Queen was, and still is, a unique phenomenon in the world of rock. So, if you want to sound like Queen, then you have to sound just as unique, right? Which, if you put it that way, sort of implies that you shouldn’t sound like Queen at all. But in all seriousness, there’s something deeply satisfying, inspiring, and not to mention educational, about nailing the music of the band that you consider to be the best band in the world. In this blog, we take a deep dive into the remarkable sound that Freddie Mercury, Brian May, Roger Taylor, and John Deacon managed to weave with such grace and have a look at exactly what made Queen Queen.

How to Sound Like… Queen!


The sound of Queen is not easily defined since their catalogue of songs is so incredibly diverse. Have a listen to the immensely popular Greatest Hits album and the first track up is ‘Bohemian Rhapsody’, followed by ‘Another One Bites the Dust’ – how vastly different can two songs be?

Here, we’ll try to pinpoint and understand the most recognisable elements of Queen’s music, meaning that some of what we cover might not even be applicable to some of their numbers. The one and only feature that you could maybe get away with calling the Queen ‘hallmark’ has to be Freddie Mercury’s voice, which also happens to be the hardest part to imitate. This is something that Marc Martel probably knows all too well, since he was responsible for ‘filling in for Freddie’ in the recent biopic Bohemian Rhapsody when original recordings of Freddie’s vocals couldn’t be used.

If we were to condense the Queen-sound down into a neat recipe, it might look something like this:

  • 3 to 4 part vocal harmonies (each vocal overdubbed 2 or 3 times)
  • 3-part multi tracked guitar harmonies
  • The Brian May guitar sound (Amplitube)
  • An open hi-hat on the backbeat (this may sound trivial, but it’s actually one of the essential finishing touches of the Queen-sound)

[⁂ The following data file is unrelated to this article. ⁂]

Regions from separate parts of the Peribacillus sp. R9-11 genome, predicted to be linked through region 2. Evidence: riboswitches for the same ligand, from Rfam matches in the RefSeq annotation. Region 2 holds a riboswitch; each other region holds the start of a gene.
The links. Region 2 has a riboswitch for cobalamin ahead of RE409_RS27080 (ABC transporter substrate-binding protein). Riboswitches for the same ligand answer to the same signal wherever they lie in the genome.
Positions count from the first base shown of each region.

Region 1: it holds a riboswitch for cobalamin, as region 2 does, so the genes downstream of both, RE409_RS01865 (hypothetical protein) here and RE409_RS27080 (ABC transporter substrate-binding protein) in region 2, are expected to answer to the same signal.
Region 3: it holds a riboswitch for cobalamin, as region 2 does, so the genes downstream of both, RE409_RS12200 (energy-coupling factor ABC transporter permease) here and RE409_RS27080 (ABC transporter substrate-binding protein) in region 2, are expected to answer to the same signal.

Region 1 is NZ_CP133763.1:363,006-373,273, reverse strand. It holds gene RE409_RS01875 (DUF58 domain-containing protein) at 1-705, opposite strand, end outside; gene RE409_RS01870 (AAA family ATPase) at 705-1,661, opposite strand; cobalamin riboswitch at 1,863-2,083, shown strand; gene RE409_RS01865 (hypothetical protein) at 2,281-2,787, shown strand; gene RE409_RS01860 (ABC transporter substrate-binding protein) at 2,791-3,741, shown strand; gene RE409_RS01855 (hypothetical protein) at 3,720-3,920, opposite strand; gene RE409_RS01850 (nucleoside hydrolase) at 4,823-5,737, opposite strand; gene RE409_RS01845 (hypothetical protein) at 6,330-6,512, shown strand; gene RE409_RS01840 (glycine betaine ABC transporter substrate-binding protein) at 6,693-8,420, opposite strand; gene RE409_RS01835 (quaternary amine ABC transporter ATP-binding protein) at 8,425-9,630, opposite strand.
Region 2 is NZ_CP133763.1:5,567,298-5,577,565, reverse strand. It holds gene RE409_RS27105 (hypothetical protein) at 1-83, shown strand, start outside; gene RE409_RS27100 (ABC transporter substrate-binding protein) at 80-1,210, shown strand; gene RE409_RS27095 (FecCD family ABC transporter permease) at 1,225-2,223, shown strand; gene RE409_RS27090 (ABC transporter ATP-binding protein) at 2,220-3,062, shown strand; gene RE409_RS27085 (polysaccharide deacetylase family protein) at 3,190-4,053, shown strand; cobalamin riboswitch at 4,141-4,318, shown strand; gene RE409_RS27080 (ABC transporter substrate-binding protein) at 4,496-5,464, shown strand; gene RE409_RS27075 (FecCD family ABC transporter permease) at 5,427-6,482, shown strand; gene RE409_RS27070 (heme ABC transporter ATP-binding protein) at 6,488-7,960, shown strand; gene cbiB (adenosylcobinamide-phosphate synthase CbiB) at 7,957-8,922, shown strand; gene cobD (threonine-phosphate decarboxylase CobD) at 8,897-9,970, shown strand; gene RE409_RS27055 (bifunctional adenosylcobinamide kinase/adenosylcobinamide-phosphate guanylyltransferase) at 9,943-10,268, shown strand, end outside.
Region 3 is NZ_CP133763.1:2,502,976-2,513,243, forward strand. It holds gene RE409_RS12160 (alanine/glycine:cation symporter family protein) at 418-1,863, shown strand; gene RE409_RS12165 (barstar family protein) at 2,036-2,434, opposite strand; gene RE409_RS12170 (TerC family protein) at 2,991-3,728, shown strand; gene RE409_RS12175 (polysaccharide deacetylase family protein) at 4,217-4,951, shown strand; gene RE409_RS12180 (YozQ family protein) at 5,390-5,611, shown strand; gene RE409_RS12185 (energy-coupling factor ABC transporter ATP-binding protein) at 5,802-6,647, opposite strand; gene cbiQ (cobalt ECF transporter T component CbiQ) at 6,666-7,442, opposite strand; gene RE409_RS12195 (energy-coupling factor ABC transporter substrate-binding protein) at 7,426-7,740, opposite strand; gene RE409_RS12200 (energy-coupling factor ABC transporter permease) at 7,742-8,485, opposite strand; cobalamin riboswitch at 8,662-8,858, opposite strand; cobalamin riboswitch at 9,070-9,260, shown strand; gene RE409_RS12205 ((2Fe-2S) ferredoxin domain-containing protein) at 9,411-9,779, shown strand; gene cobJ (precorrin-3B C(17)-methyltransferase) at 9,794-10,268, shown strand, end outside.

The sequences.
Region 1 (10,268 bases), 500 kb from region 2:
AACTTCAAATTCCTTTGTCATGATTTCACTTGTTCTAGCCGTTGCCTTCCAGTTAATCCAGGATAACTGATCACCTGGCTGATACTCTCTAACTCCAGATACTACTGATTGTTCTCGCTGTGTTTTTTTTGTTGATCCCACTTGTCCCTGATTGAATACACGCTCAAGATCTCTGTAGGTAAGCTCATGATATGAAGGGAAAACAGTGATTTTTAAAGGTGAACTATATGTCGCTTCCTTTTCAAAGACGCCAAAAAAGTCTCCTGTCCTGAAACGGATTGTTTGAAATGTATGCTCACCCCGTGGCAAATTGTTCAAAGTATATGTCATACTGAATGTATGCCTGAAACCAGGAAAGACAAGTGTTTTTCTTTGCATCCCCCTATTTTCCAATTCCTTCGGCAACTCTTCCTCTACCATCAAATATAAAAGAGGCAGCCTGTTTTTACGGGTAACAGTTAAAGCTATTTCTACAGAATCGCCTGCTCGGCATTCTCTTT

But, of course, it’s nowhere near as simple as that. And, since there is so much more involved, we’ve managed to write the rest of this blog about it.

That Queen Sound

On the face of it, Queen had your standard-issue seventies rock-band line-up: vocals, electric guitar, bass guitar, drums, and piano. But we already know there was far more to it than that.

Freddie Mercury’s Lead Vocals

As we’ve already mentioned, the unique vocal style of Freddie isn’t easy to mimic. You might be able to get close by playing around with different singing techniques alongside some good guidance, but it’s probably better to just let go of the idea of replicating the sound of Freddie and focus more on how Freddie approached the songs.

Freddie would never just turn up and let loose in the studio. Every note and phrase he sang had been considered in detail, so that every bit of the song had precisely the intended colour and emotion to it, from velvety soft to screaming hard. And he would never stop until he was completely satisfied.

‘I Want to Break Free’ is an astonishing example of this. It may seem like a fairly simple number, which is certainly true when you look at the chord progression and sparse accompaniment. But as soon as you listen closely to Freddie’s vocals, you notice that every line is unique. Without all of that intense work and precise decision making, this classic might never have been a classic at all.